I’ve had it. I just can’t watch television news any more.
I tune in each morning to get the headlines and the weather. Instead, I get newspeople who are more consumed with their own fake laughter, dumb banter, less-than-witty repartee, and projecting phony moral outrage than they are in giving me the headlines. It’s not about news, it’s about events and personalities. So instead of getting information I can use, I end up shouting at the screen and spilling my coffee.
Like Cardinal Ximinez, I stupidly keep giving the news channels three last chances, hoping I’ll tune in tomorrow and things will be better. They never are. It’s too much about ratings and winning time slots than providing the news; consequently, it’s all about the outrage, not the coverage. And don’t try to talk me down, as I am no longer prepared to be rational about my annoyance. I’m to the point where everything bugs me.
First up, there’s the new spin on the old “if it bleeds it leads” policy, focusing on some completely random incident and how it might just possibly kill you and everyone you love. My favorite: “Coming up, the latest on spontaneous combustion of wood chips at a local playground, and what you can do to keep your family safe.” This report is immediately followed by incredulous stares and oh-so-objective handwringing from the anchorpeople that the government is doing nothing to regulate the use of wood chips on playgrounds. And I wish I was making that up.
Next, it’s a panel of “experts” called in to debate the economy, or foreign policy, or health care, with a panel composed wholly of . . . journalists and other newspeople. I have nothing against journalists, but just because you’re a reporter who’s beat includes the local police station doesn’t mean you’re an expert on public safety. I don’t mind having a round-robin discussion in which everyone gives their opinion on the chosen topic, but these talking head sessions are too often presented as providing viewers with the facts — which, to make the circle complete, then get reported by other media outlets as such.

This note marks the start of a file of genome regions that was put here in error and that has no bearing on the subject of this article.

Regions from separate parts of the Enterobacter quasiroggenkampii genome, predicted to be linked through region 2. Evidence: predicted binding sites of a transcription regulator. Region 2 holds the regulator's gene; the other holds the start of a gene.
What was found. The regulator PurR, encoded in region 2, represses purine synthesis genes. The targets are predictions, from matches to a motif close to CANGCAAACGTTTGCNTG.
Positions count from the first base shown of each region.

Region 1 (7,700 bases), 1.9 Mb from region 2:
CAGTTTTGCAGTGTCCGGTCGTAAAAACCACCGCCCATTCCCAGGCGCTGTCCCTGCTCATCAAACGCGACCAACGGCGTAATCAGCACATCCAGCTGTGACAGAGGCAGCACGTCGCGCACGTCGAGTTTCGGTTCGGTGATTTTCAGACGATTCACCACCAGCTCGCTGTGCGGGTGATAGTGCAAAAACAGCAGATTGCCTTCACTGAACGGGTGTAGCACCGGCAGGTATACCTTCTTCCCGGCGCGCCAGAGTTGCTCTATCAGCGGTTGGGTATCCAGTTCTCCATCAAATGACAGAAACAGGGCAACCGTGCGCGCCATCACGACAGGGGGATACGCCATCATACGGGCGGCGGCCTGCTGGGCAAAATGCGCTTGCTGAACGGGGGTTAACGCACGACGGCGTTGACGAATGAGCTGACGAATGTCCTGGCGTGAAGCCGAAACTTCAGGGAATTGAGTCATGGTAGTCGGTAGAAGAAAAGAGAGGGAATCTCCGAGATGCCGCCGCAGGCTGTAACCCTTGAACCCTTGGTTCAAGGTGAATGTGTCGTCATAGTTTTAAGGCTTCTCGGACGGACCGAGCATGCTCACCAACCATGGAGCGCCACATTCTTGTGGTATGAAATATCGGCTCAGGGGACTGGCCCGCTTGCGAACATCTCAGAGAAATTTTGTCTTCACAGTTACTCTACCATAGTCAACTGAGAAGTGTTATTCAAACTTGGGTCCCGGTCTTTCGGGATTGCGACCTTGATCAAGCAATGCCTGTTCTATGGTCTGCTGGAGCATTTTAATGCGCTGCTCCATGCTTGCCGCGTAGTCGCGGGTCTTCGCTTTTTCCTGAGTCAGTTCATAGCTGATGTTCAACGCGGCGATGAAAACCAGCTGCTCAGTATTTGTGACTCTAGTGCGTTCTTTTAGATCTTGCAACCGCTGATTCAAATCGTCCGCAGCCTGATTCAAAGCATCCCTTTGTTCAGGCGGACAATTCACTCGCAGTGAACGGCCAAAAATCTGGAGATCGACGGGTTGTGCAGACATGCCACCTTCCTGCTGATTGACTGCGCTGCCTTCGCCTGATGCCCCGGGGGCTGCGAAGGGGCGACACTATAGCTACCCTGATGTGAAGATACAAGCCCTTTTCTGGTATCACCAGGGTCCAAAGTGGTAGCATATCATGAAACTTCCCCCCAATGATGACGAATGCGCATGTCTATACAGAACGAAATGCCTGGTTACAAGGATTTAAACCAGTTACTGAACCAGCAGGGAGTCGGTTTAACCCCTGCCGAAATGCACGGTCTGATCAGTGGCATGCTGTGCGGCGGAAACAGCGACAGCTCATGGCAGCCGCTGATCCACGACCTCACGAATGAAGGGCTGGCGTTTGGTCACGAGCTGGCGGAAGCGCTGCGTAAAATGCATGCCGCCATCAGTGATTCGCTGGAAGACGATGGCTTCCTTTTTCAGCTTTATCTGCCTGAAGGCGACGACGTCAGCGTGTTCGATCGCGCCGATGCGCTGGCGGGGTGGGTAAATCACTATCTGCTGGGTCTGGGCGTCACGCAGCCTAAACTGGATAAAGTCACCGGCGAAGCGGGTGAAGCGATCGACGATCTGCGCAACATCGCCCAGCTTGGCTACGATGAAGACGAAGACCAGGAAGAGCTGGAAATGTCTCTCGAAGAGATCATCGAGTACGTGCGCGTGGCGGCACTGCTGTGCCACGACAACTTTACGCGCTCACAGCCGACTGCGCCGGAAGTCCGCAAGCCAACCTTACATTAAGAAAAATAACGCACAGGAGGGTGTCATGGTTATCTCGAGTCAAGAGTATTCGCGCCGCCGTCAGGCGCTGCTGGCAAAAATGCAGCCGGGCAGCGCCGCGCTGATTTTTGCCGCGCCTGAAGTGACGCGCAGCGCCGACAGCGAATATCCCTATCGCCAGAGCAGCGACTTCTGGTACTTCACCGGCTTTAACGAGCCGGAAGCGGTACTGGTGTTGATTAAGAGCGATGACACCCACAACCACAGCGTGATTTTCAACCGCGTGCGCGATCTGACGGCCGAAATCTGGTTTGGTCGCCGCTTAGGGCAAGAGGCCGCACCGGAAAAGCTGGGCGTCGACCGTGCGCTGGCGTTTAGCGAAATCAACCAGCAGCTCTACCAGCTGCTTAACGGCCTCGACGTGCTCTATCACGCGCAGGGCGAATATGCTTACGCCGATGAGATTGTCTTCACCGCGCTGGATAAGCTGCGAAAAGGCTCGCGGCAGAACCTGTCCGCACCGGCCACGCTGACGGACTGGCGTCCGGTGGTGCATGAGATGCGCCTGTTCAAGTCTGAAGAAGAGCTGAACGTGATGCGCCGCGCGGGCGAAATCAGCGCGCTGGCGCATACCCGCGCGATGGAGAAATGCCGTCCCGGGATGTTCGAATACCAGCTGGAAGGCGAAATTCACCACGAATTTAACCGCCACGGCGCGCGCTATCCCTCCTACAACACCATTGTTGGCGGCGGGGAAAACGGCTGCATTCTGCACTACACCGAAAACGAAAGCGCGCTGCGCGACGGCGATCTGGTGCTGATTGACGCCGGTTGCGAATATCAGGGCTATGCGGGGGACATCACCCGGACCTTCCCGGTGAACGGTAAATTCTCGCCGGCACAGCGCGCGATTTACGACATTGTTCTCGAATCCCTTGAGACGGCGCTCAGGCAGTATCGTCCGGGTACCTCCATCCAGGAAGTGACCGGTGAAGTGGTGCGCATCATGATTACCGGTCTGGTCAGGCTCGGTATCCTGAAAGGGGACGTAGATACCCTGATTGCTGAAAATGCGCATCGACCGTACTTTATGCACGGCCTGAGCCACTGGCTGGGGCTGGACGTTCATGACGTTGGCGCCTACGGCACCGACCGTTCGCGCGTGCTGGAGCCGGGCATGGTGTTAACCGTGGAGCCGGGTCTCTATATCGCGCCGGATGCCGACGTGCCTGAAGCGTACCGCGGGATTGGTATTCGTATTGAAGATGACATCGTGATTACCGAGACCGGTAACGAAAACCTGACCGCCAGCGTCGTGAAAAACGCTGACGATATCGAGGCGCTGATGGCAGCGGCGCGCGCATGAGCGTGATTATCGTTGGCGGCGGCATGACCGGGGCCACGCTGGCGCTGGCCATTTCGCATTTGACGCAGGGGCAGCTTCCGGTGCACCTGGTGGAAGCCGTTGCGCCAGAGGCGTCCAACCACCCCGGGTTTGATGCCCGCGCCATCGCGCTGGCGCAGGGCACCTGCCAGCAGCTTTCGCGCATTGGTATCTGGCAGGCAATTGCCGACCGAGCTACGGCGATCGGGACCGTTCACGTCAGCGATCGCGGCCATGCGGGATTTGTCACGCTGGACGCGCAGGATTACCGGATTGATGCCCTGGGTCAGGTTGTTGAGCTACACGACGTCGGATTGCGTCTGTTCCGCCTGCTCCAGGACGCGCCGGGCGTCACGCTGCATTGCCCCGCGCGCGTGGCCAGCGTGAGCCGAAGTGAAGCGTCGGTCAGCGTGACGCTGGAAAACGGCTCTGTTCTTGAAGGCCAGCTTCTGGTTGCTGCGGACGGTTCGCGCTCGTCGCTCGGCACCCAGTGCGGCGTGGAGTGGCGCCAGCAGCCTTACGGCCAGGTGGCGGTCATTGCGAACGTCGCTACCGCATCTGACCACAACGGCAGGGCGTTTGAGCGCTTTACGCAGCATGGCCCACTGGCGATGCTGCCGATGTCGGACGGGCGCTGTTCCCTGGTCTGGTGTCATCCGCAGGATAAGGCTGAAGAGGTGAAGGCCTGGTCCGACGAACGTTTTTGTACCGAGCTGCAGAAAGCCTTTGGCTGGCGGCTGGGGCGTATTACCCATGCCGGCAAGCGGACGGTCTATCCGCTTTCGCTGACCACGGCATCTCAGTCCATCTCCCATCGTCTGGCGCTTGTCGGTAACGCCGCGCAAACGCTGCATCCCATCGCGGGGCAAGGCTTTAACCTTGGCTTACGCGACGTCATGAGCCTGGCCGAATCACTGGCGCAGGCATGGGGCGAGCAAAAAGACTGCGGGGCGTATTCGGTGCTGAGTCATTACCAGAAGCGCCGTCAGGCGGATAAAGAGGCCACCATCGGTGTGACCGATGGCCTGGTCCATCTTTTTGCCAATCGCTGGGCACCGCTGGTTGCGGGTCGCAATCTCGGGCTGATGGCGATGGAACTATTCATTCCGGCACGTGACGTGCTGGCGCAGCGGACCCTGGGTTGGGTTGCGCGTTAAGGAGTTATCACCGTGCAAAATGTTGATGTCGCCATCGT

And, of course, there’s the the endless rounds of dumb banter as reporters transition between stories, injecting unfunny commentary in the name of witty repartee, and then laughing waaay too hard at anything anyone says. Worse, though, is the editorializing that is often almost casually dropped in following a story, as the anchors discuss the issue for just a moment among themselves (why they do this, I have no idea).
In this department, the last straw for me was a moment on the increasingly vapid Morning Joe on MSNBC (yes, Joe, we know you were a Congressman, and cast LOTS of tough votes, and ran successfully for reelection, and defied your own president and yadda yadda. And we know so because you tell us at 26 minutes past every hour, every day).
Immediately following a piece on waterboarding, Scarborough engaged Meet the Press moderator David Gregory in a brief discussion on the letter of the law. Here’s Scarborough’s outro on the piece:
…history has shown over the past seven years that actually it [waterboarding] is very, very effective. Let’s tell the truth. Let’s talk about what information we got with waterboarding and then we can debate it . . . It’s effective but is it worth it . . . Maybe it would have been better for a couple of other cities to burn . . . um . . . instead of waterboarding and we can have that debate. If you’d like Washington DC and Los Angeles to be obliterated by a nuclear blast I certainly respect your opinion and I think we should just talk about it.
(Video of this conversation is here. Joe’s rant starts at about 3:10.)
Forget the politics of the issue; that was just a plain dumb and irresponsible thing to say. And it’s dumb because Scarborough was just riffing, channeling Michael Scott from The Office and not really thinking about what was coming out his mouth even as he was saying it.
That sort of casual badinage might be the way things work now, but it’s not working for me any more, any where.